Colorado is presented with a unique opportunity; we are uncommonly flush with cash. Gov. Polis recently signed a $34 billion budget, and that doesn’t even include the $3.8 billion in federal stimulus headed our way. As legislators prioritize, I urge consideration of a bill that has mostly flown under the radar — HB 21-1230. This little-known bill has an outsized impact on democracy by improving public access to agency rulemaking.
When you ask citizens about the best way to impact public policy, you’re likely to hear that it’s all about the Capitol. Calling or writing your legislators, maybe even testifying at a committee hearing. What you’re unlikely to hear about is commenting on an open rule. The thing is, the legislature provides broad strokes in bill language and mostly leaves the details up to agencies. This process gives tremendous power to unelected bureaucrats but also to the public if we choose to engage. By commenting on an open rule, citizens can directly influence the impact of legislation.
If you’ve never commented on an open rule, I don’t blame you. Unfortunately, when you head to the Secretary of State’s Office's main landing page for rules and regulations, it isn’t even clear that public comment opportunities are available. This is unacceptable. And this is what HB 21-1230 will solve if passed.
The current process the public needs to go through to engage with rulemaking is unnecessarily complicated, filled with technical jargon, and spread across 22 websites. The user must be familiar with the difference between an administrative rule and a revised statute before even beginning a search. This process is ripe for reform, and Colorado will be better for it.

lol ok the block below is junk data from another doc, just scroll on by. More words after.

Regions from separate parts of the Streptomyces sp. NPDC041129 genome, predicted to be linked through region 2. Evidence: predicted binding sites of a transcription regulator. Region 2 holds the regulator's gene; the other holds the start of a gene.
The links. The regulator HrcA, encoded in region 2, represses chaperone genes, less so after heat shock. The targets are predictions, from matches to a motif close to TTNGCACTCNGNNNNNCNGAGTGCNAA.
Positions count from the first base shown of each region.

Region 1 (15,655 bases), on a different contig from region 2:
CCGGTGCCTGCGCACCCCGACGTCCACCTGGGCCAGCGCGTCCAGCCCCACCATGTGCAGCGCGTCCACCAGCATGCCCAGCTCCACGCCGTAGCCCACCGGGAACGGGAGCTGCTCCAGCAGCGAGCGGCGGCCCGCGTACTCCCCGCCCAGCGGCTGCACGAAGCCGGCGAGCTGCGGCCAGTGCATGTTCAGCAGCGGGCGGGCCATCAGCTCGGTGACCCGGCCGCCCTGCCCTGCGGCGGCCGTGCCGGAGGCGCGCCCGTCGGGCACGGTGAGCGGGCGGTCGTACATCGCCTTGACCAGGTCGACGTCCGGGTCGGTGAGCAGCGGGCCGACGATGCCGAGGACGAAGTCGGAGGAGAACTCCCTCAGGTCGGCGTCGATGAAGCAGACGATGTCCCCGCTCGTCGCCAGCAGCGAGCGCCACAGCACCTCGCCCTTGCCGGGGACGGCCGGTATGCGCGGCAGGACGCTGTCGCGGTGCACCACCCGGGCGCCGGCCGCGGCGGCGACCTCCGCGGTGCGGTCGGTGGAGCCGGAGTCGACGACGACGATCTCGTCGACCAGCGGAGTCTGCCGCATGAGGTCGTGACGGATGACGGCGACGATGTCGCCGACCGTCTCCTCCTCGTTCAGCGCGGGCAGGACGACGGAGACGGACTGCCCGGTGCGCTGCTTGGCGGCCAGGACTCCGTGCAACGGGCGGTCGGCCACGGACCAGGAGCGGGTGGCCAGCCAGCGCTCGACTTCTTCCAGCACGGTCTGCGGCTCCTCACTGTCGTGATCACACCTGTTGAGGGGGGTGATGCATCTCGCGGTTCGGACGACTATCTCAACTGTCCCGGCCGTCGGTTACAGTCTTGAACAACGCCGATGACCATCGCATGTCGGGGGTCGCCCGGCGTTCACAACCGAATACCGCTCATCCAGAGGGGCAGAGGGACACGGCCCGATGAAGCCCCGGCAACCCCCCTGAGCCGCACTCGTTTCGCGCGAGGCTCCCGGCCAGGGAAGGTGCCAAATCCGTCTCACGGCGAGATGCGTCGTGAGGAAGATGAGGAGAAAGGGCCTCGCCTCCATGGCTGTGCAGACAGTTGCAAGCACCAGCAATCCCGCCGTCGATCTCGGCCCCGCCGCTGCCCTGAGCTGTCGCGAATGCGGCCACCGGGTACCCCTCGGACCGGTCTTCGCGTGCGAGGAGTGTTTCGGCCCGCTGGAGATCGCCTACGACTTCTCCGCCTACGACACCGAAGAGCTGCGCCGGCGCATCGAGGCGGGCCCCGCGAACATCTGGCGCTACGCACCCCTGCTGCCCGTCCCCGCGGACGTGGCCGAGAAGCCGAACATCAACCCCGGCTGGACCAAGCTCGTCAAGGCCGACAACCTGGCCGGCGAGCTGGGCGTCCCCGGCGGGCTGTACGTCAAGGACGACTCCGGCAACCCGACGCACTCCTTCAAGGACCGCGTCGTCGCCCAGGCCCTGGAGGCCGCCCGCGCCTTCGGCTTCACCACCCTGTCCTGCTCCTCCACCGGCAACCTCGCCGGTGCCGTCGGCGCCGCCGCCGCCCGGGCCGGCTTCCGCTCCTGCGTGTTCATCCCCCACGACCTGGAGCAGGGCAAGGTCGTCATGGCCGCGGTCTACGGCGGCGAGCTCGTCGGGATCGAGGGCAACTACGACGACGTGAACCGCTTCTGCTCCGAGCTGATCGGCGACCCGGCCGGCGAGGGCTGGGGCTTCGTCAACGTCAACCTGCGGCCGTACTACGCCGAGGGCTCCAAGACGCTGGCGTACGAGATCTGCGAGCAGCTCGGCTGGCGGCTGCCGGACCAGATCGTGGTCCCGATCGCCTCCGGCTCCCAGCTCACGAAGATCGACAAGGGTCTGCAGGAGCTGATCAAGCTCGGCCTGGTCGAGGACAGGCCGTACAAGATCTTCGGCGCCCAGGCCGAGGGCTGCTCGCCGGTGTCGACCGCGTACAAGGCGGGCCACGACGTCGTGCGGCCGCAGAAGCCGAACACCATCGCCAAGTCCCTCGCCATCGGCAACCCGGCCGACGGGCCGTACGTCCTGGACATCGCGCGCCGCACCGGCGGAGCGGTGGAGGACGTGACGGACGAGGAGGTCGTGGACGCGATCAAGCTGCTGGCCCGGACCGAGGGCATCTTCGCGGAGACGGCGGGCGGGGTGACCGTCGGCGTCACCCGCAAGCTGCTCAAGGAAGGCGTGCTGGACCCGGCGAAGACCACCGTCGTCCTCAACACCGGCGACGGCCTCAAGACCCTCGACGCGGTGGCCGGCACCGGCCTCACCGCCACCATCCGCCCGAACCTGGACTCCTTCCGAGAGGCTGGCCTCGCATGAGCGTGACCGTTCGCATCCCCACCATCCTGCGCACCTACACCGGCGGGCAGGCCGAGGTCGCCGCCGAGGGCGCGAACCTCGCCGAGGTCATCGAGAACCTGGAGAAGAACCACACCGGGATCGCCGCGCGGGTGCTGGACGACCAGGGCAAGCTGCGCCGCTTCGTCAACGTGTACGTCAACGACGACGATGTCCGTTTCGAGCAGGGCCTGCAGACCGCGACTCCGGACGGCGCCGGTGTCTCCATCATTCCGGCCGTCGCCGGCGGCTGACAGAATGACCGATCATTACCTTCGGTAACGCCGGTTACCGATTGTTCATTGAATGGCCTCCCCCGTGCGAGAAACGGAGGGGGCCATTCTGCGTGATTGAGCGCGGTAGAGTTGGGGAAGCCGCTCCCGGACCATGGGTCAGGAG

HB 21-1230, championed by state Reps. Mark Baisley and Brianna Titone and state Sens. Rachel Zenzinger and Rob Woodward, dedicates a fairly modest amount of state funding to bring the information from all agencies into one spot with a robust search engine to deliver highly relevant results. It will also identify rules that are open for public comment, highlighting the ones that are attracting the most attention. This would make public information truly public. It would greatly reduce the barriers to public engagement by placing the burden on the state, not on the user. If adopted, Coloradans will no longer need an extensive slide tutorial on how to access rules. They will simply use a Google-type search bar and be given the content they need regardless of whether it comes in the form of an administrative rule or a revised statute and regardless of which agency is responsible for the rule. In the end, no one cares about the categories or what agency is in charge; what we care about is the content.
The technology to improve our state rulemaking system is readily available, and many other states have made similar investments. Improving government websites may not be as glamorous as other causes the legislature is considering, but fixing what is broken should be a priority, and public access to rulemaking is broken. A 2020 task force set up to study this very issue found that it is “unnecessarily burdensome to require both agency and public users to navigate within and between independent departmental resources” reinforcing that “establishing a clear, centralized agency rule and rulemaking resource is necessary.”
Join me in urging a yes vote on HB 21-1230 from the Colorado legislature. It’s time to leverage available technology to make the government work for the people.
Anneliese Steel is the corporate affairs director at Colorado Concern, an alliance of top executives with a common interest in enhancing and protecting the Centennial State’s business climate.